Georgia Senate offers $100 lobbying cap in plan
by Ray Henry
ATLANTA (AP) — Lobbyists would face a $100 spending limit when seeking to influence Georgia officials under a Senate plan released Thursday that tries to resolve political differences with House Speaker David Ralston.
Lawmakers in the General Assembly must soon decide which proposal, if any, to adopt if they want to end a system that allows unlimited lobbyist spending. Any bills not adopted by the end of the state's legislative session March 28 automatically fail for the year. The full Senate is expected to vote on the plan Friday.
The Senate Rules Committee voted Thursday to approve major changes to a plan earlier adopted by the House of Representatives. Sen. Jeff Mullis, chairman of the Rules Committee, said the law would apply to all levels of Georgia government, from city mayors to the governor.
Officials in governments that do not set their own rules on lobbyist spending would be prohibited from accepting lobbyist gifts. Under the Senate plan, governments could not allow their officials to accept more than $100 from lobbyists at a time, though lobbyists could make multiple expenditures in a single day.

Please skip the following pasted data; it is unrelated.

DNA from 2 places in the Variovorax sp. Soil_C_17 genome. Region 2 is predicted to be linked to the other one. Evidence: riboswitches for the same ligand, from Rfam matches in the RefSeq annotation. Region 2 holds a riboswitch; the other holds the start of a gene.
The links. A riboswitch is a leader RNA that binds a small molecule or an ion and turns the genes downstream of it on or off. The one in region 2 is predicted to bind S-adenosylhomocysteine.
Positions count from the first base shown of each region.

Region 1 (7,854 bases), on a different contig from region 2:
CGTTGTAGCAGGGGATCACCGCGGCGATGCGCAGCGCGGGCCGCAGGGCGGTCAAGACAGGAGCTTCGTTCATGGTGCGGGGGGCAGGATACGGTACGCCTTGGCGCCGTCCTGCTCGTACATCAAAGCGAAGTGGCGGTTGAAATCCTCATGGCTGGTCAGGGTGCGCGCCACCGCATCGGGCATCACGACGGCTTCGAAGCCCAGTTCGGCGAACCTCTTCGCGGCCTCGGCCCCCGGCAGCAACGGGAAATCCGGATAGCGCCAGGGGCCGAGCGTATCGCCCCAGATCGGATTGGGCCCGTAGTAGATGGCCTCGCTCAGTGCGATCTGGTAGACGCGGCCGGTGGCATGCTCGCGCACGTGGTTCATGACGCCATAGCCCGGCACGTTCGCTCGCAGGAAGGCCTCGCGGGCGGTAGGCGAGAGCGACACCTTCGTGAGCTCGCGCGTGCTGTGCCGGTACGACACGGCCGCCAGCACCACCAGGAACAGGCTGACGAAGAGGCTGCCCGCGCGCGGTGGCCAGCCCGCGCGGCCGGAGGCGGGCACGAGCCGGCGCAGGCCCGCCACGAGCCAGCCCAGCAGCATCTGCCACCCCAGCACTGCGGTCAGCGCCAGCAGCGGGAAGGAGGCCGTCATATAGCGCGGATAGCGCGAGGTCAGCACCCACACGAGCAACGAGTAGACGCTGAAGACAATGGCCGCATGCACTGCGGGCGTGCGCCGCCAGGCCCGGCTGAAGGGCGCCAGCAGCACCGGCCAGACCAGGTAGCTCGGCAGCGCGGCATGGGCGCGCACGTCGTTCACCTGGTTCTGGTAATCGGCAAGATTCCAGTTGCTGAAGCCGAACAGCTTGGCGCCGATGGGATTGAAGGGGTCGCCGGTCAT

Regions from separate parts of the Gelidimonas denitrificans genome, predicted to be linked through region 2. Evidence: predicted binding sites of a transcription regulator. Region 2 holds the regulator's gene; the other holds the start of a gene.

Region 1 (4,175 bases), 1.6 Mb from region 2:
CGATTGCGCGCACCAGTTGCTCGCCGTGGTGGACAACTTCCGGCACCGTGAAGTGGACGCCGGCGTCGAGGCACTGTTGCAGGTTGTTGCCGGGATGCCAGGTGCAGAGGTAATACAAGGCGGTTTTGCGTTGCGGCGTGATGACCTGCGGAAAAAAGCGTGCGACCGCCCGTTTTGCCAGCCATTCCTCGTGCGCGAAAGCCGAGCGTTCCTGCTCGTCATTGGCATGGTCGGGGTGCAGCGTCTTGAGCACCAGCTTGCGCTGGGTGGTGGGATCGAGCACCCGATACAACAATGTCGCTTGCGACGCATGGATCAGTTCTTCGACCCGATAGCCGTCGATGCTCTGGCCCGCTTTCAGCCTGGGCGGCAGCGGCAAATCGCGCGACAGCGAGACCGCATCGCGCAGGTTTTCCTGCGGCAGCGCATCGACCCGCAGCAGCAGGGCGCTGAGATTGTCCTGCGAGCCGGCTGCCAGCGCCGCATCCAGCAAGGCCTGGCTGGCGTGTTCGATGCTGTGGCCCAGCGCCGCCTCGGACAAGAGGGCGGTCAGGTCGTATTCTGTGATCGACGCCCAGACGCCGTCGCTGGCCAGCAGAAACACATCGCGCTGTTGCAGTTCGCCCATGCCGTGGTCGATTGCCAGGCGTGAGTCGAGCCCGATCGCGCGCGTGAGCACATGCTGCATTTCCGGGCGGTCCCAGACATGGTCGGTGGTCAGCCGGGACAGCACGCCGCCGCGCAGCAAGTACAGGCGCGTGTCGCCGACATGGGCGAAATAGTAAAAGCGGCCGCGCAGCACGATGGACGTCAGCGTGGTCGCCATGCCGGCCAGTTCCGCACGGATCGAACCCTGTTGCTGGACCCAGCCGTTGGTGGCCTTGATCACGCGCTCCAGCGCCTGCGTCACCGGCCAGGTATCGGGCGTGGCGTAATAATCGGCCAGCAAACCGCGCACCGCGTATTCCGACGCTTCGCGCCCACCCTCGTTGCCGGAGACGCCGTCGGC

"It has the potential to change the culture of the Capitol," said Sen. Cecil Staton, the Republican whip.
If adopted by the Senate, the plan will likely create conflict with leading House Republicans. Ralston earlier denounced spending caps as "gimmicks" earlier this year and supported a plan that would have prohibited lobbyist spending on individual lawmakers. But Ralston's plan left big exceptions, for example, allowing lobbyists to spend without limit on legislative committees, caucuses and delegations. Mullis said the Senate plan would eliminate those loopholes.
Another conflict remains over rules governing who must register as a lobbyist and publicly report their spending.
Ralston wanted to change the rules to require more people to register, including some volunteer lobbyists for nonprofit or small groups. Under Ralston's plan, people lobbying for free would have to register if they spent more than five days at the Statehouse seeking to influence state officials.
The Senate plan would keep the current rules. Currently, people must register as lobbyists if they are paid to lobby and spend more than 10 percent of their time seeking to influence officials. They must also register if they spend more than $1,000 annually on lobbying efforts.
If approved by the full Senate, the amended plan would return to the House for a vote.
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